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Life in Early Poverty Bay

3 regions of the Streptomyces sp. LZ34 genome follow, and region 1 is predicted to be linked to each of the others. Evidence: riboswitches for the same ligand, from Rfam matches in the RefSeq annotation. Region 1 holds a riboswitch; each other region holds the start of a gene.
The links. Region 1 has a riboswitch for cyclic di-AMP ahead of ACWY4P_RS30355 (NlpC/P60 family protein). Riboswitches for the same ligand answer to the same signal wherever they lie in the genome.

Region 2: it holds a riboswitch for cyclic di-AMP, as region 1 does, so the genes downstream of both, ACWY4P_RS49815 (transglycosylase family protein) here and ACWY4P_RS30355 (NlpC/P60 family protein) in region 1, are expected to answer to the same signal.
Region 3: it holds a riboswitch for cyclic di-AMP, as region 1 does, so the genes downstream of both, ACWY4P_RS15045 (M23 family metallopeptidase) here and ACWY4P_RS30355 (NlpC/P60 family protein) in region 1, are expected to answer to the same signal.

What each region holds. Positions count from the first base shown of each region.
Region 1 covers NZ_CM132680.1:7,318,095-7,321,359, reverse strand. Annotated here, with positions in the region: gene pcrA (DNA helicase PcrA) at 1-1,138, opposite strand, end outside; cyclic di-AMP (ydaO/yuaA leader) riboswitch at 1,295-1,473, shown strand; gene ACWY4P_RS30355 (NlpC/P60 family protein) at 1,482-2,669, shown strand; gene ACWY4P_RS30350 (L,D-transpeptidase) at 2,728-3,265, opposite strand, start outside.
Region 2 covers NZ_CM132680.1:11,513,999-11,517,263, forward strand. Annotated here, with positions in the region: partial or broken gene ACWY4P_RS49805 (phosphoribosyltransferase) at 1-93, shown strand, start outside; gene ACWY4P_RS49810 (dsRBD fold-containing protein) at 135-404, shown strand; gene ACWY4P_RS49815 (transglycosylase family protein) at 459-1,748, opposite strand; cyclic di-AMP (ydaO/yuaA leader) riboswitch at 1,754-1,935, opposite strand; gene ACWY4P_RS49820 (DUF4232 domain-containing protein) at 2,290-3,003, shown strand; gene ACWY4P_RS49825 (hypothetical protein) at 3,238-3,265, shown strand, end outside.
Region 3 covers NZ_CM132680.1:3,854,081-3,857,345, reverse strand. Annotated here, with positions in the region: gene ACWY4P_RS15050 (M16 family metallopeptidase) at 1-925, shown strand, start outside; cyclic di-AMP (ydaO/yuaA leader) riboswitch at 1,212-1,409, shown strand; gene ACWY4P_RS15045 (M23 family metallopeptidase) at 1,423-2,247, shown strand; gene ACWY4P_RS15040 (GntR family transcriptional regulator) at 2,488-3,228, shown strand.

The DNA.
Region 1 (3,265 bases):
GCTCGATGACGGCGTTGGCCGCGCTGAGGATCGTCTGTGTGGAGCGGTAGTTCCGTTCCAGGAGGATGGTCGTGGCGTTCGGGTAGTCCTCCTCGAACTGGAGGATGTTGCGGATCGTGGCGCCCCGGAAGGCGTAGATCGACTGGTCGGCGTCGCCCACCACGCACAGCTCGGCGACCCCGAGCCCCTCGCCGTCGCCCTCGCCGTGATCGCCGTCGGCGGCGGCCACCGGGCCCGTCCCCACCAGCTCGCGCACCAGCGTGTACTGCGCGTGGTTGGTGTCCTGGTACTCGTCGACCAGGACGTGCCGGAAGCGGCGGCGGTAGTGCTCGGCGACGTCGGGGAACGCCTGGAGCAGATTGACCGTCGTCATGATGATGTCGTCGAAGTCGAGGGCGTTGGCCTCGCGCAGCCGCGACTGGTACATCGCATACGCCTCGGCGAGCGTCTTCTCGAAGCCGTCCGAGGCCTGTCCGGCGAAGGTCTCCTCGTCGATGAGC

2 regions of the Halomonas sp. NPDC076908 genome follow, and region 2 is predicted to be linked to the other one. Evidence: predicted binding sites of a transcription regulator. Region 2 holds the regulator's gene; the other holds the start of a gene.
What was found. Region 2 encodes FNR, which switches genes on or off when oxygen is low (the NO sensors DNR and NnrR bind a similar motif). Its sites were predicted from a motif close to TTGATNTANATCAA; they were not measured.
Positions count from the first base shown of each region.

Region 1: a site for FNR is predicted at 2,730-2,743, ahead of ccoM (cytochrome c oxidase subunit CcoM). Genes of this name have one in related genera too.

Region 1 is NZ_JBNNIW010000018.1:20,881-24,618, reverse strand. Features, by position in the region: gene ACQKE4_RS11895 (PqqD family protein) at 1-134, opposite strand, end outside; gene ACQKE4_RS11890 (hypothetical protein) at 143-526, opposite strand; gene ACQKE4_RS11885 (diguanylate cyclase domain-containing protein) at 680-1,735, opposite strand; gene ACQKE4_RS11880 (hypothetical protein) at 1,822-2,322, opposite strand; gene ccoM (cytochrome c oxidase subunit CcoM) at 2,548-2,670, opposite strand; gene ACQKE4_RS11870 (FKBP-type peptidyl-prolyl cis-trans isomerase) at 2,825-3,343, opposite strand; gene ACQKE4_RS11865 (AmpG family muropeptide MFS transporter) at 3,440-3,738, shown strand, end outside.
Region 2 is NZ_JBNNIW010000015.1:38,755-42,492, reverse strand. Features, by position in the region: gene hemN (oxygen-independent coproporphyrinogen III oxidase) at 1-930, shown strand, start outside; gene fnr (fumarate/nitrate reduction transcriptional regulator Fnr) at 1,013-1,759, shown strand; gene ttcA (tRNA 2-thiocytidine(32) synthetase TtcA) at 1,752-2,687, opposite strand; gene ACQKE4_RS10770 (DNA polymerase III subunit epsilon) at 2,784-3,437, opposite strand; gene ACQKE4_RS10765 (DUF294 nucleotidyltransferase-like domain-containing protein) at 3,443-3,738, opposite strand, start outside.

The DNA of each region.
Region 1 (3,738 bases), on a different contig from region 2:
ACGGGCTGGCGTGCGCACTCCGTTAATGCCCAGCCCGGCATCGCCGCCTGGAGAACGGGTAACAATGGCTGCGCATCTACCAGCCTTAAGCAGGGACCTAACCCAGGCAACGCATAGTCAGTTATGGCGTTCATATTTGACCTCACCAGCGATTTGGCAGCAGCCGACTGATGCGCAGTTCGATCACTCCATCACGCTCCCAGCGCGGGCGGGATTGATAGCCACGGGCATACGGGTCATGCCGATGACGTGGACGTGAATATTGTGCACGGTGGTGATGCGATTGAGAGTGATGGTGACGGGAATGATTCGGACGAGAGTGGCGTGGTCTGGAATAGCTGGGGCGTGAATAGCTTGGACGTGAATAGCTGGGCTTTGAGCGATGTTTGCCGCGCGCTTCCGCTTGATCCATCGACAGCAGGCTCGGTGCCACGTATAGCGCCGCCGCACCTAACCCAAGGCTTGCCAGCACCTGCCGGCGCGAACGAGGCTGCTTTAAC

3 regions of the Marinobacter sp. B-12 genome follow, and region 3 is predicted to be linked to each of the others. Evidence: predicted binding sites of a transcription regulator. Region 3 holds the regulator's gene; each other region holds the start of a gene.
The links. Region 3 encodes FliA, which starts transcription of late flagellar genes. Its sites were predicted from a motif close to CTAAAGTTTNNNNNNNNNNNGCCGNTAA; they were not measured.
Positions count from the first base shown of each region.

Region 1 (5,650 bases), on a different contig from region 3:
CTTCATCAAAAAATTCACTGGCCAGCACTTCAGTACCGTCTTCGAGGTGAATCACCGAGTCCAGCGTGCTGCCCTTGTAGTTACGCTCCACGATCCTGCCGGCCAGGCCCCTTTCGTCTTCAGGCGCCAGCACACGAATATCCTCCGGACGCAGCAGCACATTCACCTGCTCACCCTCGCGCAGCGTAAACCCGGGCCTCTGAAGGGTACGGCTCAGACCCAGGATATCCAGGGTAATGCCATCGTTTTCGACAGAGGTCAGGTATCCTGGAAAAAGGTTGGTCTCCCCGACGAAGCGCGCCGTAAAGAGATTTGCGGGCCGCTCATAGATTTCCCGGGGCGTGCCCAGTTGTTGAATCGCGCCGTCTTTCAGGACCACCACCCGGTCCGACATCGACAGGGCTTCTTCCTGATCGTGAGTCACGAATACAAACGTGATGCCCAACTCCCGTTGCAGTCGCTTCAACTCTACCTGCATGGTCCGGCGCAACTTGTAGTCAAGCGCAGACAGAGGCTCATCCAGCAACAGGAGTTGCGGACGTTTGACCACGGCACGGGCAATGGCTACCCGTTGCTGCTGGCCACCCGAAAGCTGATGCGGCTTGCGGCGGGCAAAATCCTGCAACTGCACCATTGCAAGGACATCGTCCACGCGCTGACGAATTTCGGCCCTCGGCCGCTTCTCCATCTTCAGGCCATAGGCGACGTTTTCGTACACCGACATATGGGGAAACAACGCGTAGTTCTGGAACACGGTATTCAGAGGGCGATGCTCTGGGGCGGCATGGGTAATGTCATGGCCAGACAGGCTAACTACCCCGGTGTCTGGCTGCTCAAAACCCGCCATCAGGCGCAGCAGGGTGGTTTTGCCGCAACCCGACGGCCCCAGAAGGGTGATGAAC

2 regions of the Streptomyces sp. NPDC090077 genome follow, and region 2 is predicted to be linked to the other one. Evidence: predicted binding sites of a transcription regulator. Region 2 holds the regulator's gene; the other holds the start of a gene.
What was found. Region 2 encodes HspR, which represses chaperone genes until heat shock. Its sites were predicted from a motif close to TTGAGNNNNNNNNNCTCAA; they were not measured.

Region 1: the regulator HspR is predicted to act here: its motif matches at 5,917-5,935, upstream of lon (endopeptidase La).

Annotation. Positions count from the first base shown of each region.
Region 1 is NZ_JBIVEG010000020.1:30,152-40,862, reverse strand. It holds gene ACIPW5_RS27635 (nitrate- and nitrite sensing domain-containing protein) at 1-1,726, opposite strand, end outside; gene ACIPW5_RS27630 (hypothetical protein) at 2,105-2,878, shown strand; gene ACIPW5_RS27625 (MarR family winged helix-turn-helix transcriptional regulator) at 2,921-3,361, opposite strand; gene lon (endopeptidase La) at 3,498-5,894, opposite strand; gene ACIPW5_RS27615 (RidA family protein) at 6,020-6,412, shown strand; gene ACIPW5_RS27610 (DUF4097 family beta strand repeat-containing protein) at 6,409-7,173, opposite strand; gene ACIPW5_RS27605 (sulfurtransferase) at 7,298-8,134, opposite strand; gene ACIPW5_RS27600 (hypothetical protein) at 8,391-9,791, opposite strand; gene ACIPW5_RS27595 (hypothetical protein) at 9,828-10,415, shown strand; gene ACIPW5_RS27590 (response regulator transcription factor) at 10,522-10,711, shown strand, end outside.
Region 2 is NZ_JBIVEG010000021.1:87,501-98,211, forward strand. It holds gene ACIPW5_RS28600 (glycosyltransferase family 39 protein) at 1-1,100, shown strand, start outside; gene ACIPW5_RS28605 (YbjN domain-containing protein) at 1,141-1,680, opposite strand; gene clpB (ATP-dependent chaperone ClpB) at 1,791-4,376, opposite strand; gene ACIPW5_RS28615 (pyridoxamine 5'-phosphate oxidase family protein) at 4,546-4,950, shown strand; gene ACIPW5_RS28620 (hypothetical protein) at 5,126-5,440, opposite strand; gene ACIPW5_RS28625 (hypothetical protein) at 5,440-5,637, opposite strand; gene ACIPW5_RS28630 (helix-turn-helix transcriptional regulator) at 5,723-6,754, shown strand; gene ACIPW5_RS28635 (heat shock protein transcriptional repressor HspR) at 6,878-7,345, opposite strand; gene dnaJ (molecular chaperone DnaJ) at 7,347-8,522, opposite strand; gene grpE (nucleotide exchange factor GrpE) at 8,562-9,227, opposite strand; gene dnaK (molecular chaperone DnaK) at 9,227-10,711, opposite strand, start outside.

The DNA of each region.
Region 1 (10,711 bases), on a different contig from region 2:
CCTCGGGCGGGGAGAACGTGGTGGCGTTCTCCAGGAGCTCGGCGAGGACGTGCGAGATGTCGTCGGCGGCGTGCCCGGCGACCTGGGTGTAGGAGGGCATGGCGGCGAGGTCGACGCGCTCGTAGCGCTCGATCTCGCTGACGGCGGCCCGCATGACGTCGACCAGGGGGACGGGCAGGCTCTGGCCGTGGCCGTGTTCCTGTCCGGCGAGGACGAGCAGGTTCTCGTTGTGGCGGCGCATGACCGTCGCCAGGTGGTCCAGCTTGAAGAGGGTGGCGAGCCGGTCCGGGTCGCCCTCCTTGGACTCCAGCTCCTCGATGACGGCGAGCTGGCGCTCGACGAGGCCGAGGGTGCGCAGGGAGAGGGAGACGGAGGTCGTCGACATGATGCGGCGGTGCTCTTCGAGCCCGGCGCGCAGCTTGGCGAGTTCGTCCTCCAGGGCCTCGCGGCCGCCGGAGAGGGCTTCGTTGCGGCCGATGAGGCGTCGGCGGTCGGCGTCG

The dust nuisance was so bad in Gisborne in the 70's that it was almost impossible to go anywhere when a nor'-wester was blowing. On race days everyone, men and women, wore blue gossamer veils, and I have known the leaders in the five-horse brake turn round and refuse to face the blinding dust storm on the road to Waerenga-a-hika course. Gladstone Road was like Waikanae Beach for cutting sand. But, soon after the Borough Council was formed, it was decided to try and keep down the dust nuisance and punts were built and were towed up to the “Island” up the Waimata river and there loaded with papa which was brought down and the muddy papa placed on Gladstone Road from the Post Office to about Grey Street. That was all right in the summer but, when winter came, it was awful, for the cure was as bad as the disease or worse. Stone crossings were then made of flat stones from the other. ‘Island”—Sponge Ba—one crossing from the Albion to Williams and Kettle's corner, one from there to the letter boxes at the Post Office, one at the Masonic corner, and one at Townley's corner. If you saw a friend “over the road” whom you wanted to speak to, you whistled to him and walked up to the stone crossings and met on one side or the other of Gladstone Road. It is said that a man was thrown off his horse opposite the N.Z. Clothing Factory's premises and he was never seen again. I was not there, so I cannot vouch for this.